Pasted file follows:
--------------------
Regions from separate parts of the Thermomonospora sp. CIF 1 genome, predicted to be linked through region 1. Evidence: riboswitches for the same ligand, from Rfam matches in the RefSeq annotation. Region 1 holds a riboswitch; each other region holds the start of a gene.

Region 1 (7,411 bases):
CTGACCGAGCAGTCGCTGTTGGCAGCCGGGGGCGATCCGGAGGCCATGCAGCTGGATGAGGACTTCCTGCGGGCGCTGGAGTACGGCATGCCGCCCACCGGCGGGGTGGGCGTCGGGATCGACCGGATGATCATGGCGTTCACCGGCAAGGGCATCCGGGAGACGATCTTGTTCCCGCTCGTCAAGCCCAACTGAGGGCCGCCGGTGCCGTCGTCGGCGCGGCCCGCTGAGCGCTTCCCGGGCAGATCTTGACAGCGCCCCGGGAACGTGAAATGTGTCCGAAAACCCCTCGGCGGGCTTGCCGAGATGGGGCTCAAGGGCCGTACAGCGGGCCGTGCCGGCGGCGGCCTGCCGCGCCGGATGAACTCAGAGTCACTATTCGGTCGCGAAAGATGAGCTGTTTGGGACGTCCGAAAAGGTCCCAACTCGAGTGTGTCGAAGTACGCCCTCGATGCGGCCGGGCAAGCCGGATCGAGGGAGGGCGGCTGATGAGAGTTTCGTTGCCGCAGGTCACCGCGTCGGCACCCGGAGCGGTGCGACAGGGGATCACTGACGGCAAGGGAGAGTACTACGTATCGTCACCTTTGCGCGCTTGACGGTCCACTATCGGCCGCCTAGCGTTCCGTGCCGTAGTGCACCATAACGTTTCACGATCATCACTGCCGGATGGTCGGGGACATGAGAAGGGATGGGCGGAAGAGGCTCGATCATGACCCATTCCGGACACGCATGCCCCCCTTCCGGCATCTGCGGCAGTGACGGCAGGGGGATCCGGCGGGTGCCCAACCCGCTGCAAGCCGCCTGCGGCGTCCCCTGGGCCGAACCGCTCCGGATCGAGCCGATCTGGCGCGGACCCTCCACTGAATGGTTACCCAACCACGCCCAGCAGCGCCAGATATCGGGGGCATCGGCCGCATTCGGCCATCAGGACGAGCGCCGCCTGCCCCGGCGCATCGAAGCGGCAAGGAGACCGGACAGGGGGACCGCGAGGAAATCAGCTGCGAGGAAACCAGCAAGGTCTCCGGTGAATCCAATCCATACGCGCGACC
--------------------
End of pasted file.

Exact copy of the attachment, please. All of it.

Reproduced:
Regions from separate parts of the Thermomonospora sp. CIF 1 genome, predicted to be linked through region 1. Evidence: riboswitches for the same ligand, from Rfam matches in the RefSeq annotation. Region 1 holds a riboswitch; each other region holds the start of a gene.

Region 1 (7,411 bases):
CTGACCGAGCAGTCGCTGTTGGCAGCCGGGGGCGATCCGGAGGCCATGCAGCTGGATGAGGACTTCCTGCGGGCGCTGGAGTACGGCATGCCGCCCACCGGCGGGGTGGGCGTCGGGATCGACCGGATGATCATGGCGTTCACCGGCAAGGGCATCCGGGAGACGATCTTGTTCCCGCTCGTCAAGCCCAACTGAGGGCCGCCGGTGCCGTCGTCGGCGCGGCCCGCTGAGCGCTTCCCGGGCAGATCTTGACAGCGCCCCGGGAACGTGAAATGTGTCCGAAAACCCCTCGGCGGGCTTGCCGAGATGGGGCTCAAGGGCCGTACAGCGGGCCGTGCCGGCGGCGGCCTGCCGCGCCGGATGAACTCAGAGTCACTATTCGGTCGCGAAAGATGAGCTGTTTGGGACGTCCGAAAAGGTCCCAACTCGAGTGTGTCGAAGTACGCCCTCGATGCGGCCGGGCAAGCCGGATCGAGGGAGGGCGGCTGATGAGAGTTTCGTTGCCGCAGGTCACCGCGTCGGCACCCGGAGCGGTGCGACAGGGGATCACTGACGGCAAGGGAGAGTACTACGTATCGTCACCTTTGCGCGCTTGACGGTCCACTATCGGCCGCCTAGCGTTCCGTGCCGTAGTGCACCATAACGTTTCACGATCATCACTGCCGGATGGTCGGGGACATGAGAAGGGATGGGCGGAAGAGGCTCGATCATGACCCATTCCGGACACGCATGCCCCCCTTCCGGCATCTGCGGCAGTGACGGCAGGGGGATCCGGCGGGTGCCCAACCCGCTGCAAGCCGCCTGCGGCGTCCCCTGGGCCGAACCGCTCCGGATCGAGCCGATCTGGCGCGGACCCTCCACTGAATGGTTACCCAACCACGCCCAGCAGCGCCAGATATCGGGGGCATCGGCCGCATTCGGCCATCAGGACGAGCGCCGCCTGCCCCGGCGCATCGAAGCGGCAAGGAGACCGGACAGGGGGACCGCGAGGAAATCAGCTGCGAGGAAACCAGCAAGGTCTCCGGTGAATCCAATCCATACGCGCGACC